Skip to main content

German Mac Cloner Skirts Around OS X EULA

The tech world has seen nearly a year’s worth of legal volleyball between Apple and Mac clone maker Psystar. It’s been a tireless back and forth of he said, she said, involving anti-trust suits, copyright infringement and who knows what else. All that said, there’s yet to be an offical verdict, and while Psystar continues to sell machines, another Mac Clone maker has cropped up in Germany.

According to Ars Technica, the PearC (Apples, pears, geddit?) actually packs some pretty impressive specs. Starting at €499, the company offers a starter PearC with a variety of dual-cores, either a GeForce 7200GS or 8400GS and up to 750 GB HDD. The Advanced model comes with a Core 2 Quad processor, a Blu-ray burner and a GeForce 8400GS, 9800GT, or 9800GTX. Lastly, the Professional model packs a Core i7 processor, 1TB of storage as standard, and up to 12GB of RAM. All come with the option to install Mac OS X.

With Psystar still busy defending itself against Apple (a year of legal costs sort of starts to add up), you’d think other aspiring clone makers would wait to see how things pan out before putting their own wares on the market. Apparently not. TUAW reports that PearC's parent company, Hypermeganet, says there’s no legal way to review the Mac OS X End User License Agreement (EULA). We passed the original article onto a member of our German team and he said the company’s main argument is that since you can’t read the EULA before purchase, it’s not valid.

While the law no doubt only stands in Germany and Apple will almost certainly file suit anyway, we’re still really interested in seeing how this develops. 

Check out Ars Technica and TUAW for more or less the same.

  • ram1009
    I wish I understood the attraction to MAC anything.
    Reply
  • MJRSnyder
    wait so the eula isn't translated so they say its invalid correct me if i'm wrong.
    Reply
  • JMcEntegart
    @MJRSnyder: Nah, basically the company's argument is that since the EULA is sealed and the terms and conditions aren't visible before purchase, they're void.
    Reply
  • There's also the argument that as a contract of adhesion that is unequal (meaning that all the terms benefit only one party and there is no benefit for the licensee) it could be declared unenforceable.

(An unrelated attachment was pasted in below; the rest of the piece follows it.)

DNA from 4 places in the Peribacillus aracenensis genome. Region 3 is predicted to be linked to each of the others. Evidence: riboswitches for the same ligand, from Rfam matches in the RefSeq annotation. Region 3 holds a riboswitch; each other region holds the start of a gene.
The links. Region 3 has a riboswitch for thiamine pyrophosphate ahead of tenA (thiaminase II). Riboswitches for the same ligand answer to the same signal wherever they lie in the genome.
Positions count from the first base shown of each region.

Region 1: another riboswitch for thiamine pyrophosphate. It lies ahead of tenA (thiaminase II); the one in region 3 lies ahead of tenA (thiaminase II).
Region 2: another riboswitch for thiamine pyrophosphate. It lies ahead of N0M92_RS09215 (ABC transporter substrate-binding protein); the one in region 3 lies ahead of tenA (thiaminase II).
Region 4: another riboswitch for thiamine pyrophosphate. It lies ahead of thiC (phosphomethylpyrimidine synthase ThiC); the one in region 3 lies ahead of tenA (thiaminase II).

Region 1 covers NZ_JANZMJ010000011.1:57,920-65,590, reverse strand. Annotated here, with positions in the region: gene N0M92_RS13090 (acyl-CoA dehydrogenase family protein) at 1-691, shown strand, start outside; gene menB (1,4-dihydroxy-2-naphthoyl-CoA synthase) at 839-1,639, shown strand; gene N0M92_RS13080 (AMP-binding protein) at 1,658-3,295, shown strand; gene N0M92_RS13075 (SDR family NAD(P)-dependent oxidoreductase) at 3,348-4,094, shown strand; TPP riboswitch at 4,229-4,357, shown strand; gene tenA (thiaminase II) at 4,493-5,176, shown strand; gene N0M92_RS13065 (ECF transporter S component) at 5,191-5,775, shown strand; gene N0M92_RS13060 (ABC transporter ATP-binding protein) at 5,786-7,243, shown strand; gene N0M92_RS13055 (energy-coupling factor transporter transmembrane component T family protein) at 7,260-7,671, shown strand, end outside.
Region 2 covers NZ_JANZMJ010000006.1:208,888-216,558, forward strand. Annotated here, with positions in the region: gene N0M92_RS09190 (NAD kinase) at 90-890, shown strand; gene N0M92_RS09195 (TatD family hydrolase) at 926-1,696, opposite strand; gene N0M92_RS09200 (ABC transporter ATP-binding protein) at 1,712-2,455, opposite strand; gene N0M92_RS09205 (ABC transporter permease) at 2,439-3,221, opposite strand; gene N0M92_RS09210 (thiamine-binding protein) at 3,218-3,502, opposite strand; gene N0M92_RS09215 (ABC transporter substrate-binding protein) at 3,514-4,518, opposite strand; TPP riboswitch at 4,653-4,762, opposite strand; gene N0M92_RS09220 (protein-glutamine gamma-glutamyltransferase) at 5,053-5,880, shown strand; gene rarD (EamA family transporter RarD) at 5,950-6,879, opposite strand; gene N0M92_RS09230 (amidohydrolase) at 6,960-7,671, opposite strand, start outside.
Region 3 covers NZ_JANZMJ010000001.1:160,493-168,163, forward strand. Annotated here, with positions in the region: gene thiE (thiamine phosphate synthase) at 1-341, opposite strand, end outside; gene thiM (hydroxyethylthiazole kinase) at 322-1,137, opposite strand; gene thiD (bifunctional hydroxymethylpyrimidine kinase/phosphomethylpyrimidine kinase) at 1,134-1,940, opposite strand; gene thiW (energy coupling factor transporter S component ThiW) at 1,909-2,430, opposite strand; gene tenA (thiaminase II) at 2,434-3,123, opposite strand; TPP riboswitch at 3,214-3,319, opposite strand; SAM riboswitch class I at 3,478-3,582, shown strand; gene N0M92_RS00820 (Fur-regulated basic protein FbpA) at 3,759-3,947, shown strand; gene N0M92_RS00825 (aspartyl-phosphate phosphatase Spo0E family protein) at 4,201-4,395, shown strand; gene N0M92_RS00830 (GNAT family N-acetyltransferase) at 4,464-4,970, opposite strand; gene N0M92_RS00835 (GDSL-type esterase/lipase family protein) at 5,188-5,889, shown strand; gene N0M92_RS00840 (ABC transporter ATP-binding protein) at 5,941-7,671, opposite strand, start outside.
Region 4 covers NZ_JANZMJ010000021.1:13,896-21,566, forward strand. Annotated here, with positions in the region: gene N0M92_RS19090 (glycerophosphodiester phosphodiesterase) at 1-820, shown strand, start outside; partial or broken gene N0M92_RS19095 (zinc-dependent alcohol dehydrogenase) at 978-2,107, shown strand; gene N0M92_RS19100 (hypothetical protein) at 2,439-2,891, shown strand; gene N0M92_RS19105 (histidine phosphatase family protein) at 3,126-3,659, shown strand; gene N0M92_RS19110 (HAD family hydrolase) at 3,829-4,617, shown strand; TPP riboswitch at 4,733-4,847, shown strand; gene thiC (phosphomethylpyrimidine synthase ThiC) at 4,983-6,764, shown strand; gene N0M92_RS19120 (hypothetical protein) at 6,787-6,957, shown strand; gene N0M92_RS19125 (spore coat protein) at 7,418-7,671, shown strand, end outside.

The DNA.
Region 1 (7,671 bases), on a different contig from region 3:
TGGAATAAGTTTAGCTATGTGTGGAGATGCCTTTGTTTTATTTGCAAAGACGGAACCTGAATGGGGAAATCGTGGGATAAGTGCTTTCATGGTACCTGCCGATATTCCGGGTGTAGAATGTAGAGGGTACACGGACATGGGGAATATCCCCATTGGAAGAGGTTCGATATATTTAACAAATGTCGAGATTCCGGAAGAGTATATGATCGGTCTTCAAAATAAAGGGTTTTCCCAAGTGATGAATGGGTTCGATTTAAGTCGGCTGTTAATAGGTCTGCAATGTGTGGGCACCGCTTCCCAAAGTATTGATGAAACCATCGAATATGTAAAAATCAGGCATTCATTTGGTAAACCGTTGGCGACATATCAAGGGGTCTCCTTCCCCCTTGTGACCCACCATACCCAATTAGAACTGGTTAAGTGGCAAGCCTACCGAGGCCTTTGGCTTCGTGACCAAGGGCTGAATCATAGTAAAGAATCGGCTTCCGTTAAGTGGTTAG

Reply
  • ram1009
    anon131313There's also the argument that as a contract of adhesion that is unequal (meaning that all the terms benefit only one party and there is no benefit for the licensee) it could be declared unenforceable.
    WOW!!! Wouldn't the shit hit the fan if that happened. No EULA would be enforceable.
    Reply
  • cruiseoveride
    The saddest part about all this is that there are wannabes that want to run OSX on otherwise useful hardware
    Reply
  • megamanx00
    Well the OSX interface is more intuitive for some people, but definitely not for me. I prefer a KDE interface, but I gotta stick with windows for the games ^_^.
    Reply
  • tonitelaoag
    same with me, stick with windows when you game on your pc, there's nothing else like windows in gaming, i had my hackintosh for 1 year but my interest just subsides after learning how to use it on a personal level.
    Reply
  • curnel_D
    JMcEntegart@MJRSnyder: Nah, basically the company's argument is that since the EULA is sealed and the terms and conditions aren't visible before purchase, they're void.Germany has some very stringint consumer protection (And some major flaws) laws that make this very legal in Germany. I dont see it happening in any but a very few EU countires. But that doesnt mean that all of europe wont have their nice shiny pear computers (Reminds me of sims 2 lol) clones shipped in from Germany.

    Good article.
    Reply
  • bunz_of_steel
    good for them!
    Reply